With only a few more days left of American Heart Month, I figured I should highlight one of the best heart healthy foods – avocados! Although most people would categorize the avocado as a vegetable, it is indeed a fruit. And it is extremely nutrient dense, which basically measures the amount of nutrients packed into a food in comparison to it’s calories. Many people avoid avocados, knowing that they’re high in fat. While that is true, not all fats are created equally. Avocados are packed with monounsaturated fats, which are extremely heart healthy because they help to lower cholesterol levels. That being said, all types of fats contain 9 calories per gram (which is higher than carbohydrates and protein). That means they’re not all you can eat!
The avocado is not only high in monounsaturated fat, but it is also packed with vitamins and minerals:
- Vitamin K-Plays an important role in blood clotting.
- Potassium-A vital electrolyte which plays a role in heart and kidney function.
- B vitamins – Water soluble vitamins that play an important role in making energy from the foods we eat. Deficiency of some B vitamins can also cause anemia.
- Lutein – An antioxidant important for eye development.
- Vitamin C – Water soluble vitamin that acts as an antioxidant and necessary for normal growth.
- Vitamin E – A fat soluble vitamin that acts as an antioxidant in the body. It also helps in the formation of red blood cells and in using vitamin K. Also known to play a role in healthy skin and hair.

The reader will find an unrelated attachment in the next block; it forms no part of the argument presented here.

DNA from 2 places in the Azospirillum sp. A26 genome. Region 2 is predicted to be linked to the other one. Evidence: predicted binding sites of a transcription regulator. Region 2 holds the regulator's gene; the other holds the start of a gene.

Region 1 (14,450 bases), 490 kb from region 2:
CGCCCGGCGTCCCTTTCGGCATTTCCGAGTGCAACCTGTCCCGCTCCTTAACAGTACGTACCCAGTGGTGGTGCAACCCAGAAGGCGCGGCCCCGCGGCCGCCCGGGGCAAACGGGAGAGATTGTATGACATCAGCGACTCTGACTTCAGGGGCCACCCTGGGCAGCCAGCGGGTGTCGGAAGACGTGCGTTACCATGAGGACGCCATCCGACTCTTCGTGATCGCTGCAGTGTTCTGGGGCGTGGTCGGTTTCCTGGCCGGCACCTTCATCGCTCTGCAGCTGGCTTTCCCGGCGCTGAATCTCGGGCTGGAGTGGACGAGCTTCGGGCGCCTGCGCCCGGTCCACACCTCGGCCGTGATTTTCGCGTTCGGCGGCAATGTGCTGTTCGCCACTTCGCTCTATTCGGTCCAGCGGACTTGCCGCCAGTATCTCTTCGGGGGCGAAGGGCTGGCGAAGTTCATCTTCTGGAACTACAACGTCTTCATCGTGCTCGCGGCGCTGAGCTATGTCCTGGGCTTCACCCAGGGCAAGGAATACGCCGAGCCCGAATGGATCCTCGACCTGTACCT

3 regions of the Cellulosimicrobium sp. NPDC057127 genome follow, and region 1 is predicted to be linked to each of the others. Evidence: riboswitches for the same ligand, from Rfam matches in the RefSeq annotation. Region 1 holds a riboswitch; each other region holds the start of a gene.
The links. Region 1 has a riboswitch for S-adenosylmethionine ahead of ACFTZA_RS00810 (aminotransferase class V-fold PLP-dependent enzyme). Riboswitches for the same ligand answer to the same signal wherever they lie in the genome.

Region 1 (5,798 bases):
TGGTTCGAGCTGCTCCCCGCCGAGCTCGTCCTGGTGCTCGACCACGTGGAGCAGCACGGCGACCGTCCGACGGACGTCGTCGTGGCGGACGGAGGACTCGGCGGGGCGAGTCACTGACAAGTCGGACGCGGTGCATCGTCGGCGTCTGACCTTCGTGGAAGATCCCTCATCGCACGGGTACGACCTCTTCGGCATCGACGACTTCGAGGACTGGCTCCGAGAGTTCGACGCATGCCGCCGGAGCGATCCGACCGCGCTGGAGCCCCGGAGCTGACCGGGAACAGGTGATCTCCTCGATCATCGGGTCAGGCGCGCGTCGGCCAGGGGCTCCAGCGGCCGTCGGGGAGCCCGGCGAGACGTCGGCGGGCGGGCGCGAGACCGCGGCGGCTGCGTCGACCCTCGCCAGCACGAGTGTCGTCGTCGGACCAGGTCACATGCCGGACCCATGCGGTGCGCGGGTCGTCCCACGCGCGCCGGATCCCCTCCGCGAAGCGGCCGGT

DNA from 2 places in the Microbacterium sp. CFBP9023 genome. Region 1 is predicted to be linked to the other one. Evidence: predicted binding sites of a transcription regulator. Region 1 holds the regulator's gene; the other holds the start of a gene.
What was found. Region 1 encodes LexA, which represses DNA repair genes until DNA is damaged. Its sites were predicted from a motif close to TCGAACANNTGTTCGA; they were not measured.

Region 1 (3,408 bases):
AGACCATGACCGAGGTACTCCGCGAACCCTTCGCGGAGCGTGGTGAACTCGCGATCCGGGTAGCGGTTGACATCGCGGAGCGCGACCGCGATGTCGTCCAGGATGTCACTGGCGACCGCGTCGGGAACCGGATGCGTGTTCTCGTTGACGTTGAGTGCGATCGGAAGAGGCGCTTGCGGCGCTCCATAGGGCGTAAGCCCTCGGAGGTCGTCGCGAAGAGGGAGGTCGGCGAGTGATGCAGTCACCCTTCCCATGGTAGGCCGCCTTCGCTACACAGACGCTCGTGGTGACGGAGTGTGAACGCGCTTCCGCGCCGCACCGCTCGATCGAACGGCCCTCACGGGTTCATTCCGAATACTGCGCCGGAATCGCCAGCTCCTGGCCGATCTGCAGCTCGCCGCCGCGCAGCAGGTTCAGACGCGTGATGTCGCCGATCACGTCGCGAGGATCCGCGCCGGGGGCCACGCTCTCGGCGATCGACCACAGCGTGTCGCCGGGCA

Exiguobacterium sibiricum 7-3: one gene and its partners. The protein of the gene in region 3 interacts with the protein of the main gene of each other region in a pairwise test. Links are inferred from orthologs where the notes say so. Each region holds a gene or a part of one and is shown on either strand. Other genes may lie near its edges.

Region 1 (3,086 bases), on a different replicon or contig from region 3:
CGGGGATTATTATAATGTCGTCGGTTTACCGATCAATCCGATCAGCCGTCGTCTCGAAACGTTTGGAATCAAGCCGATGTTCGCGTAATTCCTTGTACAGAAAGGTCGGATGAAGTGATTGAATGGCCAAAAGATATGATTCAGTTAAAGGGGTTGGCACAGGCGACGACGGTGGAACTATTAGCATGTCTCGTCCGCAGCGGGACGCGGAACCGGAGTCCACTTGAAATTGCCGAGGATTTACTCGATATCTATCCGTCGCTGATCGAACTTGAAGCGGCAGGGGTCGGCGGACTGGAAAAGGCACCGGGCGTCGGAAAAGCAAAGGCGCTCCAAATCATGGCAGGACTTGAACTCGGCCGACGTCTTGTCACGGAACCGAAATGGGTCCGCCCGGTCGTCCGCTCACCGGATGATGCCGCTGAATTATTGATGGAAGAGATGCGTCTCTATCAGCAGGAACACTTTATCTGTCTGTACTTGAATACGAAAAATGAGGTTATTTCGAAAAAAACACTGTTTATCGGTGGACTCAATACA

- Fiber – Contains both soluble and insoluble fiber, which play a role in the digestive tract, as well as helping to lower cholesterol, and helping to control glucose levels.
- Folate - Promotes cell and tissue development. Extremely important during times of rapid cell division, such as pregnancy and infancy.
Told you they were packed with nutrients! The texture of an avocado also makes it versatile. A ripe avocado can be used to spread on a sandwich in place of mayonnaise. We like to make thin slices or chop and add to salads or tacos. And of course…we love guacamole! They are also perfect for infants because of the high fat content! Due to the rapid oxidation (browning) of the “meat” of the avocado once it’s out of the skin, you probably won’t find it on a shelf in a baby food jar. However, you can easily process it in a blender, food processor, or baby food maker (like the previously mentioned Baby Brezza ), or even mash with a spoon. When it’s time to finger feed, it’s easy to chop into small pieces.
Selection: Choose avocados with firm skin with no soft spots. They should be firm but will yield to gentle pressure when ripe. Super mushy ones are overly ripe.
Storage: Store unripe avocados in a paper bag at room temperature. Once ripe, refrigerate for 2-3 days.
FYI: Once an avocado is cut open, to prevent browning add lime or another acid. I’ve heard that keeping the seed intact will help prevent oxidation. Not sure how true it is, but won’t hurt!
Do you and your children like avocados? What’s your favorite way to eat them?